Rounding out the picture are uncounted incidents of embezzlement, record falsification, financial irregularities, and garden-variety malfeasance:

One asks, Where are all the state attorney generals and federal inspectors who are supposed to be enforcing our laws?

Domestic Violence Industry: Hateful

Dogged by weeks of protest, the Dallas Area Rapid Transit finally took down the controversial advertisements from its buses this past weekend. Purchased by a local abuse shelter, the ads featured a young schoolgirl who blithely predicted, “One day my husband will kill me.”

Journalist Helen Smith denounced the ads as “Very disturbing hate speech against husbands, fathers, and even boys.” Advice Goddess Amy Alkon titled her op-ed, “Hating Men – Supposedly for the Greater Good.” One distraught mother responded to the Dallas Morning News article by writing, “I took my son aside after seeing it and explained to him how certain women in this society abuse their positions to promote hatred towards men and boys.”

From its beginnings three decades ago, the domestic violence industry has been plagued by a cabal of pinkshirts who will do almost anything to advance their agenda.

Erin Pizzey, founder of the first domestic violence shelter in England, let the cat out of the bag when she revealed many of the women in her shelter were as abusive as the men they had left. In retaliation, feminists issued death threats and eventually forced her to flee the country.

In the United States, Dr. Suzanne Steinmetz’ research on the Battered Husband Syndrome triggered a whispering campaign designed to torpedo her impending promotion, as well as a bomb threat at her daughter’s wedding.

Family violence researcher Murray Straus at the University of New Hampshire has been similarly slandered, harassed, and threatened by radicals who all claim to be against violence.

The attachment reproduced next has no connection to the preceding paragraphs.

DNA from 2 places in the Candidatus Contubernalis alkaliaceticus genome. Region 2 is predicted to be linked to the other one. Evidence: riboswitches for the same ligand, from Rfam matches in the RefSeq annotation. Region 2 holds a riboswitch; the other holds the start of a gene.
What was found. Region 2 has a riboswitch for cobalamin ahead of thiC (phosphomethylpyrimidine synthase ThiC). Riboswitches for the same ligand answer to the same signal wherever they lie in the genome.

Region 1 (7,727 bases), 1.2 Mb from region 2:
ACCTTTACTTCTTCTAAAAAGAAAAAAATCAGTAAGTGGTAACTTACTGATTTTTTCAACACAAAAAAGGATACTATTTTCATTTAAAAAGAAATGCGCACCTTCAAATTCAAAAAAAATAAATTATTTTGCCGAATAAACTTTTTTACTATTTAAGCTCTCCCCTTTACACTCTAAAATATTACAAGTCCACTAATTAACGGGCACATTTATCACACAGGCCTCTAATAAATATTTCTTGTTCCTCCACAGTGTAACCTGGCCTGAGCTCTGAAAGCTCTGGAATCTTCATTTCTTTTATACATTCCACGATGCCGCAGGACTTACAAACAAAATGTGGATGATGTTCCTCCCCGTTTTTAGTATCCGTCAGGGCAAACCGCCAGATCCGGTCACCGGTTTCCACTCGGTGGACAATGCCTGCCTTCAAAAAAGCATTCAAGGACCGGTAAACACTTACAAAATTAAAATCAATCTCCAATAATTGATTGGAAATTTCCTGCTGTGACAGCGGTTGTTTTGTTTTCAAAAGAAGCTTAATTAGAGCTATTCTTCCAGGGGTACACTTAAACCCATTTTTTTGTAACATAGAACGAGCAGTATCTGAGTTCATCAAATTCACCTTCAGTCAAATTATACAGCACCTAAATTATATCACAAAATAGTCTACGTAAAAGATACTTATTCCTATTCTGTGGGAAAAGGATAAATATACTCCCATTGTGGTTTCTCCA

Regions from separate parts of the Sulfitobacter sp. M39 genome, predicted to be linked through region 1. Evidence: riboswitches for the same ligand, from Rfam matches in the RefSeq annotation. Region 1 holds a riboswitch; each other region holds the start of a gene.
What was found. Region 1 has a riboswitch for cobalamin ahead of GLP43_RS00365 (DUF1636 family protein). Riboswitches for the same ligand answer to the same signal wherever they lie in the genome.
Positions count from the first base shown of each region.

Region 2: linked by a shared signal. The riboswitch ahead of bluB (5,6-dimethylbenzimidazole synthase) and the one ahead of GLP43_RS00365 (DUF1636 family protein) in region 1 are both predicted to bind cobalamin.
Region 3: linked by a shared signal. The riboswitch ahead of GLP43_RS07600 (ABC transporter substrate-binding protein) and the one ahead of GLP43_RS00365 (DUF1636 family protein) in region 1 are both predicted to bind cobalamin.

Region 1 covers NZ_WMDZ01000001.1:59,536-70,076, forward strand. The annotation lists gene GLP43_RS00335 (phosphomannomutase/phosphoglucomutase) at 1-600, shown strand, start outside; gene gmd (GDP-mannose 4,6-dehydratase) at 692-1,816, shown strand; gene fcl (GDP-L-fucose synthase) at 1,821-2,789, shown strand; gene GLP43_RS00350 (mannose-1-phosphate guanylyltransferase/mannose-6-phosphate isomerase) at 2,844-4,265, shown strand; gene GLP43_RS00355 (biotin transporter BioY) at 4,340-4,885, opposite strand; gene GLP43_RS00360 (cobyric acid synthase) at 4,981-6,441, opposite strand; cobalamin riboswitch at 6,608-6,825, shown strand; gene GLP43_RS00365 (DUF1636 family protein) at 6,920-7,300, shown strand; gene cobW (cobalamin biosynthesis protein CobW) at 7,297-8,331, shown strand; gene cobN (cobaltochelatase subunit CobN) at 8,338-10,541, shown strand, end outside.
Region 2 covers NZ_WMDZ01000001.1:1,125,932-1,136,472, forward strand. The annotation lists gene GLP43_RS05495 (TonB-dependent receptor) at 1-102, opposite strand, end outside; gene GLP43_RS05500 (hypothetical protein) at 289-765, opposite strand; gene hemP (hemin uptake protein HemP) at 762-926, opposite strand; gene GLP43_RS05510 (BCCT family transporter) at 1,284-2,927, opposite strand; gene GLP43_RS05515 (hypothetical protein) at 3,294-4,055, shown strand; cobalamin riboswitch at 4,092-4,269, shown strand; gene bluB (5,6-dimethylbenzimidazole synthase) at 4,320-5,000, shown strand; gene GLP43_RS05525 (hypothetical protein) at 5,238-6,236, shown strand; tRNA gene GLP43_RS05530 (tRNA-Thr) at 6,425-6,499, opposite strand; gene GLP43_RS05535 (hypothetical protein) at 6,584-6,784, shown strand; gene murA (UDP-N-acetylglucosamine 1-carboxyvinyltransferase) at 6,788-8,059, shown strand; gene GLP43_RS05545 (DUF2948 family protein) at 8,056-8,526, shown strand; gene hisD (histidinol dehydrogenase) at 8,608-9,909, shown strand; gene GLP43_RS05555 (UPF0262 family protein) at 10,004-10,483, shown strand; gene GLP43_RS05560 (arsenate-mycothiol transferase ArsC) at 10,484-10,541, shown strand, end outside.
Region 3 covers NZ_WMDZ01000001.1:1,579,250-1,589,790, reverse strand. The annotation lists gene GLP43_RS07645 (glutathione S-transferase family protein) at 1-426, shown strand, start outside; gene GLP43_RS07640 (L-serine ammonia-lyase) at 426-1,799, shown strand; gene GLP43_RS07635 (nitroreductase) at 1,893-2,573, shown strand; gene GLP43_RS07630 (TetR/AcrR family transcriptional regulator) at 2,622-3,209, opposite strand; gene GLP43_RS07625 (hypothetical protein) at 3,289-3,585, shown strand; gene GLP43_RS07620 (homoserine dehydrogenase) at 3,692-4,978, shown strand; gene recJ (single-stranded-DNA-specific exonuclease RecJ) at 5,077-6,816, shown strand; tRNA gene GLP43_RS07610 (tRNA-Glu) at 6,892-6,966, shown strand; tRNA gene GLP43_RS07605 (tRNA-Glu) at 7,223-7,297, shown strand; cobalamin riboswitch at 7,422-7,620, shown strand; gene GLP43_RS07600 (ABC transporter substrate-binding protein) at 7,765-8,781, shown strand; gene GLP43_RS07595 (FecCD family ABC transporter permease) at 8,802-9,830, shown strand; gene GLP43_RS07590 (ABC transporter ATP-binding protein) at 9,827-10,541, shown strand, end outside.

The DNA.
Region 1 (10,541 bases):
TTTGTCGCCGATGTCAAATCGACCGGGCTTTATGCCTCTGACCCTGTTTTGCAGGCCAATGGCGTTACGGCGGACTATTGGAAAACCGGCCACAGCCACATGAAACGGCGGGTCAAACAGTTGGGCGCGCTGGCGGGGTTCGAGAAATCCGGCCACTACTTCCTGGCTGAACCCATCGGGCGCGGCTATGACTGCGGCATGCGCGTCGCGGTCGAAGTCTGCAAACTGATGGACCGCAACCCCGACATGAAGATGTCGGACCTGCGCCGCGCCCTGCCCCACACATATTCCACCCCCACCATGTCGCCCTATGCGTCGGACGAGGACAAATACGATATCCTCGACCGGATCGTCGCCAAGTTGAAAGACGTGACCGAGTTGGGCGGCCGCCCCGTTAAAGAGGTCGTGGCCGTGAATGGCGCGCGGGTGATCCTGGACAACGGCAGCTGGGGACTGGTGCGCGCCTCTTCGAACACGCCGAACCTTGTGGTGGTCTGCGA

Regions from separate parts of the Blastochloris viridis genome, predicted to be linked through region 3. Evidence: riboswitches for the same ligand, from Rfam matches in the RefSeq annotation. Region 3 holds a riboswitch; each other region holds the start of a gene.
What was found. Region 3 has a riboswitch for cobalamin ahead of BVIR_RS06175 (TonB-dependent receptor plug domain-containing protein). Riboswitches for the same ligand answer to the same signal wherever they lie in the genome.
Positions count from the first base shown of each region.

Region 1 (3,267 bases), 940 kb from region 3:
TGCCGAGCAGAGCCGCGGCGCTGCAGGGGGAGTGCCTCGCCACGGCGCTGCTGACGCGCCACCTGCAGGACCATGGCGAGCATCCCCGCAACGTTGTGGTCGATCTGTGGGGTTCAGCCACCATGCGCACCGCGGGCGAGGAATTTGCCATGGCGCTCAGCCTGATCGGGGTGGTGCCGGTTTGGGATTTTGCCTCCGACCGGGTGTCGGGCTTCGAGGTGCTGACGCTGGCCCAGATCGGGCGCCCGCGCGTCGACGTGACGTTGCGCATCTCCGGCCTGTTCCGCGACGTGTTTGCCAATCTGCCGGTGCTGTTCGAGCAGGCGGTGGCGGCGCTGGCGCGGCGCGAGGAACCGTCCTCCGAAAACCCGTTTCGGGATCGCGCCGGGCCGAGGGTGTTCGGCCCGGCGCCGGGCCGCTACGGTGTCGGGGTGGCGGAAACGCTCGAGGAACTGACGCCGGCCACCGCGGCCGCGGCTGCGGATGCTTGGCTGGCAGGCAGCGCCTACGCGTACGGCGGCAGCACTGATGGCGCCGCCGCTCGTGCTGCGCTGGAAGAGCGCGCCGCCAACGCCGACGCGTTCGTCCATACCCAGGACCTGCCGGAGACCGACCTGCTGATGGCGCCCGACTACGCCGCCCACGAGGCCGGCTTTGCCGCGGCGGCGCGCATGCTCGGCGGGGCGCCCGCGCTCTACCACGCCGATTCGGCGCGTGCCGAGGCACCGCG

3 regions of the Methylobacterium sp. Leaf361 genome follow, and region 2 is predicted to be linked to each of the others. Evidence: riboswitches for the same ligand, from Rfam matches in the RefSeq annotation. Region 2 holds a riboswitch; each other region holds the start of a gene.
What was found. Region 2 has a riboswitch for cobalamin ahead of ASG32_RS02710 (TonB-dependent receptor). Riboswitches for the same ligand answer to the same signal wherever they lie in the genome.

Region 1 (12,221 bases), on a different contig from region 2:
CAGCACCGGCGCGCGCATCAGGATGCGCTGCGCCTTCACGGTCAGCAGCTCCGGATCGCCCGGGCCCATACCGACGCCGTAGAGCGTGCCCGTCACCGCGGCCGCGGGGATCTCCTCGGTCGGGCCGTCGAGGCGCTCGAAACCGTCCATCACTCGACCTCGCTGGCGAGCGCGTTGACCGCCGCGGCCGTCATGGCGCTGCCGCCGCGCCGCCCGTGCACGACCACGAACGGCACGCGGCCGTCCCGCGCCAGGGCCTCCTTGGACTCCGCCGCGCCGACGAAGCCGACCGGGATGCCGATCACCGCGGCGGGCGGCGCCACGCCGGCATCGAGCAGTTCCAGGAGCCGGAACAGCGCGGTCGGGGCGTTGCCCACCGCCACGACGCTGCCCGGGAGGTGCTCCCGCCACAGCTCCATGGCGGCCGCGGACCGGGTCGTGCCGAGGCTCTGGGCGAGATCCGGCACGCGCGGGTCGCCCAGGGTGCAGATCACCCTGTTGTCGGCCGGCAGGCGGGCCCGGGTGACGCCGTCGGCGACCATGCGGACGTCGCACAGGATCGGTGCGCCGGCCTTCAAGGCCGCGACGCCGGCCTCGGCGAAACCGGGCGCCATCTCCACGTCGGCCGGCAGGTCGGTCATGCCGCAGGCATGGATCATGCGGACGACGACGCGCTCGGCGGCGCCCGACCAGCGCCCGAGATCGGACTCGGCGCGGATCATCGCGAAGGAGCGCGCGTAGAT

Eventually the gender partisans got their way, securing passage of the Violence Against Women Act in 1994. Conservative commentator Phyllis Schlafly would later refer to the legislation as the “hate-men law.”

Is that description a little over-the-top? Read on, decide for yourself.

Federal domestic violence laws funnel millions in taxpayer money to sponsor public awareness programs such as the Dallas bus ads, as well as training for judges and law enforcement personnel.

Former police officer George Sperry of La Mesa, Calif. described the training he attended as “so dripping with male hatred that everyone in the class felt uncomfortable, male and female officers alike.”

But the most virulent anti-male ethos is found at the 1,800 abuse shelters scattered across the country.

A former worker at Bethany House in Falls Church, Va. revealed the facility was “largely used as a free hostel for women with emotional problems if they were willing to hate their husbands enough.”

One woman, hired to work for a network of shelters in the St. Louis area, quit in disgust after only a few months because the residents “were subjected to a constant barrage of man-hating lesbian propaganda.”

One Seattle-area judge who served as a member of the advisory committee of a shelter admitted, “I was shocked at the anti-male bias of the ladies who ran the shelter. The only solution championed by the shelter was to get free from that big, malicious male.”

Joy Taylor, former volunteer at a Washington state shelter, found that “Men were always presented as potential abusers; any goodness one might see in them was only temporary.”

Shelter residents also complain of deep-seated anti-male bias.

At Independence House in Hyannis, Mass., Nev Moore disclosed, “Women are ordered to leave their husbands, even in the complete absence of real domestic violence or abuse.”

Former shelter resident Nezha Saad revealed, “exposure to domestic violence audio and visual materials in the shelter has negatively affected my children to the point where even they may now feel that men, in general, are abusive.” Saad demanded that “Justice, not man-hating ideology, must prevail in our justice system.”

But the problem is not just an out-of-control industry that marinates itself in defamatory caricatures of men – the source can be traced to feminist ideology as a whole.

Gloria Steinem once made this breath-taking statement, “The patriarchy requires violence or the subliminal threat of violence in order to maintain itself.” And feminist icon Andrea Dworkin spewed this shocking tirade: “Under patriarchy, every woman’s son is her betrayer and also the inevitable rapist or exploiter of another woman.”

Three years ago the New York Times ran a screed that blamed the problem of domestic violence on “every man and in every class of society.” (All the research shows women are as likely to abuse as men -- -- but goodness gracious, let’s not allow the facts to stand in the way of female empowerment!)